I’m really enjoying the annual tradition of sauerkraut making in our home…two years in a row counts as annual, right?
My great grandma Rose would make her kraut for the year every fall and keep it throughout the winter and spring in her Minneapolis cellar. Unfortunately, I never learned directly from her as I was 6 when she passed away. No matter where you learn the art of an annual preserving project, you are keeping the memories and long lines of food history running in your family by rekindling those projects and teaching others.
Since I’ve done this cabbage breakdown for a couple years running, I’d like to share some tips to make your first kraut session a success.
1. Use a tablecloth
All the shredded wonders of the world are going to live on your table or counter top indefinitely if you aren’t able to physically pick up the floor beneath them and shake it out outside. I started using a tablecloth since shredded cabbage from my kraut slicer was too voluminous to be contained on a cutting board. The ability to pick up and move the shredded cabbage in the event of, say, lunch or dinner, is also an added bonus.
2. Make it a party
While you can certainly put up 25lbs of cabbage in your 10 liter crock on your own like I have, you absolutely don’t have to have that equipment, stamina and volume to do this type of project. I suggest gathering 4-6 friends and asking them each to bring a half gallon or gallon jar (or even a few quart jars if that’s all they have). Here are the supplies/volume breakdown per person with a 64 oz (half gallon) jar:
approximately 4lbs cabbage (or 4 small to medium heads)
8 tsp sea salt
10 black peppercorns (optional)
5 juniper berries (optional)
1 bunch fresh dill or 2 Tbs dill seeds (optional)
3. Set-up for success
In order to maximize your tabletop real estate, I suggest setting up a few stations:
If one of you has a kraut shredder (essentially a giant mandoline), that will be its own station and requires the most room since you are trying to corral the shreds that land underneath the shredder in some sort of cohesive pile toward the middle of the table space. If no shredder is available, then rock it out using this cabbage shredding tutorial. Have a few cutting board/chef knife set ups available to keep the shredding action moving forward. You will have a fairly large pile of discarded outer leaves and cores so leave room for those.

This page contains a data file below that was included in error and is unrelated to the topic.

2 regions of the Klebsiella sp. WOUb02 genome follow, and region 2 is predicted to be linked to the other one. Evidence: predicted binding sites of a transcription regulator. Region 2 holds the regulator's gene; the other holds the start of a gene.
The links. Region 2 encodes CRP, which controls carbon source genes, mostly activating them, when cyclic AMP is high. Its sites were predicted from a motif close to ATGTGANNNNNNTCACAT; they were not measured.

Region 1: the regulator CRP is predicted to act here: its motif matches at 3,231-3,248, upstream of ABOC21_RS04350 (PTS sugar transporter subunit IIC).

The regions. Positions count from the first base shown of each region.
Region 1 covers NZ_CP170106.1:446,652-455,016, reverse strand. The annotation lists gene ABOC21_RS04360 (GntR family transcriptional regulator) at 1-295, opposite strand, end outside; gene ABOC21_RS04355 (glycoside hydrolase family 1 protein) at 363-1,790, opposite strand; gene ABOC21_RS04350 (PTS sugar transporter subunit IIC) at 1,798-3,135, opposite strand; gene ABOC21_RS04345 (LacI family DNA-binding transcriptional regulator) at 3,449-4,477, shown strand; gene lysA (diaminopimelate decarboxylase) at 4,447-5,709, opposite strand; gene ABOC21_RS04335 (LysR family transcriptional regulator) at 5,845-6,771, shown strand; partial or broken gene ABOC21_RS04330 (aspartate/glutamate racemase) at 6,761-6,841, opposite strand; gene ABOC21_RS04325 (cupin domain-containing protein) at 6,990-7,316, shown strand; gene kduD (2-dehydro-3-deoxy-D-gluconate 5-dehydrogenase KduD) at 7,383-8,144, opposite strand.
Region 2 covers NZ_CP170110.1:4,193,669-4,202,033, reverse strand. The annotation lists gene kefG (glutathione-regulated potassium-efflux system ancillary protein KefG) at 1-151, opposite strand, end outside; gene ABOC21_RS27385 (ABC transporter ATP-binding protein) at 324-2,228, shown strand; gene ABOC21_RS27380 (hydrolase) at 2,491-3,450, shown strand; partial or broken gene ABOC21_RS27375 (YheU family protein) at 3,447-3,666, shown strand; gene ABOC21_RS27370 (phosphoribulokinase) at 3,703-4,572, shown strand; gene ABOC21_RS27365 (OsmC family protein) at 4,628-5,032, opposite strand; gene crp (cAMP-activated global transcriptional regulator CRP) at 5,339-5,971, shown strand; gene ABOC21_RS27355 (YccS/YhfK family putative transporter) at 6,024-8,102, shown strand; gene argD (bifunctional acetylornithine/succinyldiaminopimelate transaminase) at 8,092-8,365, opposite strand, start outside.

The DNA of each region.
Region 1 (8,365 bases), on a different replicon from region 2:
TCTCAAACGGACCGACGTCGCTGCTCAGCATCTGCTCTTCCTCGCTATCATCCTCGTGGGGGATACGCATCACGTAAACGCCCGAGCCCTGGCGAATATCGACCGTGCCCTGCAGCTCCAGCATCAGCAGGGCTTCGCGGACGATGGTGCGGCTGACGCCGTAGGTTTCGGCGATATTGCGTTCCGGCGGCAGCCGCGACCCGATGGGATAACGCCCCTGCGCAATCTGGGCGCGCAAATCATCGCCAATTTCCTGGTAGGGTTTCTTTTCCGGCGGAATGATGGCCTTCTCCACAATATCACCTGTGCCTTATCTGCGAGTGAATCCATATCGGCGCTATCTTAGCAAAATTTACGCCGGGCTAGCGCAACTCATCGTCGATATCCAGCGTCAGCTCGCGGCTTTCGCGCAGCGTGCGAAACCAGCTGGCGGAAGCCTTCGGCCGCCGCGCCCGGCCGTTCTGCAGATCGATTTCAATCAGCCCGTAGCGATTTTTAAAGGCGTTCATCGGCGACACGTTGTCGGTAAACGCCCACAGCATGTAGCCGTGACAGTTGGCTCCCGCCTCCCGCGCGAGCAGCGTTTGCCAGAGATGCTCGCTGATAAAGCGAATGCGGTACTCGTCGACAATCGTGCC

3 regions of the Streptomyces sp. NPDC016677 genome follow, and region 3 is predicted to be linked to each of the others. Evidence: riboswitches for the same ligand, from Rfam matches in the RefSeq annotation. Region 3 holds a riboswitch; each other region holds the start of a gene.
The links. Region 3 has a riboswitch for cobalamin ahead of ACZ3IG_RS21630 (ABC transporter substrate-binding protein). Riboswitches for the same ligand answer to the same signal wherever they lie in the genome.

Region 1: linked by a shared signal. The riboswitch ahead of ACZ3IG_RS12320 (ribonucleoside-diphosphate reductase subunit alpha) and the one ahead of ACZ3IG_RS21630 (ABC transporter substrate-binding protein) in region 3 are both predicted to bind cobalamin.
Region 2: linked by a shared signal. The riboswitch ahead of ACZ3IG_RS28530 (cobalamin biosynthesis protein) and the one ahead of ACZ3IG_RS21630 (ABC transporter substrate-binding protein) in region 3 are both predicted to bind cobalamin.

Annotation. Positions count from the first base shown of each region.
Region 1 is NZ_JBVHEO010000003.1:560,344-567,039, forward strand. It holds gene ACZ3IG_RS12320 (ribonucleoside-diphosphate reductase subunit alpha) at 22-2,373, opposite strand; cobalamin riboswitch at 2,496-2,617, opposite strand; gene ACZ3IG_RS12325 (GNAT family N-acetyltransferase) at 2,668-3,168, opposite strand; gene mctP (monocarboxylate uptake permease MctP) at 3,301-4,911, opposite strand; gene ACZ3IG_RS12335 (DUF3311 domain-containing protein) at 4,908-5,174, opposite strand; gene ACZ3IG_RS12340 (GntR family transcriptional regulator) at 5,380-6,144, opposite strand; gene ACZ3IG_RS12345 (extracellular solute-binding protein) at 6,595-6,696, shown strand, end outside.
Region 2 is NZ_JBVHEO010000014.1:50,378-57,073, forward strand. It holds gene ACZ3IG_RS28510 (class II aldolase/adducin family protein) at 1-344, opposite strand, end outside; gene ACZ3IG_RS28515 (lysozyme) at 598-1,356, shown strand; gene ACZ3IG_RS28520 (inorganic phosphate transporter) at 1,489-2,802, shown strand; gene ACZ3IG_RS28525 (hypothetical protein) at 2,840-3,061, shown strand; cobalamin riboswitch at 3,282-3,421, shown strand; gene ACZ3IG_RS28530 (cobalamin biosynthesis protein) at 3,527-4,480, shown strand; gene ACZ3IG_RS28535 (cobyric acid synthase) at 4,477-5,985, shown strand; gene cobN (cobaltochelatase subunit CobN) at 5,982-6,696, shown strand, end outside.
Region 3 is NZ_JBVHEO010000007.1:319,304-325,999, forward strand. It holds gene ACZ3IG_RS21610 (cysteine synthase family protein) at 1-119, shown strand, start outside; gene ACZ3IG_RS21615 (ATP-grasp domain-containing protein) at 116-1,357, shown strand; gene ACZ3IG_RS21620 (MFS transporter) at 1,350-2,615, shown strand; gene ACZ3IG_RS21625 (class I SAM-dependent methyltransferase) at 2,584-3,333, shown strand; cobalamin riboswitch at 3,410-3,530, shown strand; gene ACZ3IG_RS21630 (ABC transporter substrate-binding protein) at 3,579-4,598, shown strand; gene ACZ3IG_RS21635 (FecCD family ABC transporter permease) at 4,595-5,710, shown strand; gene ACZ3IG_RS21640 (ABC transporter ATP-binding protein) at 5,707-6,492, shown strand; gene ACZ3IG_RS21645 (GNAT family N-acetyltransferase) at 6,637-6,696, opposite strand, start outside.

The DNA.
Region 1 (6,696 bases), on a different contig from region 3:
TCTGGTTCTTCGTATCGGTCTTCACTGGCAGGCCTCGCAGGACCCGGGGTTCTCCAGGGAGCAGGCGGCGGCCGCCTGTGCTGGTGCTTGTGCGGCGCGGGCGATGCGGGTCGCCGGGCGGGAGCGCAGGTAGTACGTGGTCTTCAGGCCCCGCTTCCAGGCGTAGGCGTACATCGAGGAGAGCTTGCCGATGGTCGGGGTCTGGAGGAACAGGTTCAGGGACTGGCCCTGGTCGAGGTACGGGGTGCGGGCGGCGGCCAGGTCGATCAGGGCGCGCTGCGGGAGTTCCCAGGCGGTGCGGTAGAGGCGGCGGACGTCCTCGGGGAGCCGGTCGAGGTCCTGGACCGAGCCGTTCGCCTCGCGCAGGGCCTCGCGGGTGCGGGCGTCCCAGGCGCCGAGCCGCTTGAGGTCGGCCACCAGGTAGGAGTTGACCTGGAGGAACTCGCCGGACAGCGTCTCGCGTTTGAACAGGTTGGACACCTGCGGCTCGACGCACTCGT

Station for a kitchen scale or two with the largest mixing bowls you have
Salt station near the scales with a couple 1-teaspoon measuring spoons; this is where you’ll massage your combined cabbage and salt in the bowl prior to packing
Packing station where attendees jars or fermenting vessels get stashed and packed
4. Run of show
Here’s how this thing will go down:
cut the cabbage
tare the scale with the bowl on it and then weigh out 2-4lbs of shredded cabbage (depending on the vessel volume desired for your end result, or if packing a large crock, still measure out and massage in smaller quantity like this)
add 2 tsp sea salt for every pound of cabbage you weighed in the bowl
allow it to sit for a few moments so the salt starts to dissolve, or just go right ahead and start massaging the salt into the shreds (this is a great task for kids)
When the cabbage starts to wilt a bit and is visibly dripping its water content (thanks to salt and massage), pack it into a jar or vessel prepared with the optional spices lined along the bottom or just pack it in plain
I like to line the top of my jar or crock with the outer cabbage leaves (washed) to weight down the shreddies underneath the brine
5. Give yourselves time!
Don’t rush a good thing. Be sure to allow at least 4 hours for your first time hosting this gathering. You may get it pared down as your kraut machine rolls on in future years. Share this tip sheet with your attendees so they know how to maintain their jar and finish the kraut ferment successfully (we created it for our Austin Fermentation Festival’s Kraut Mob a couple weeks back)!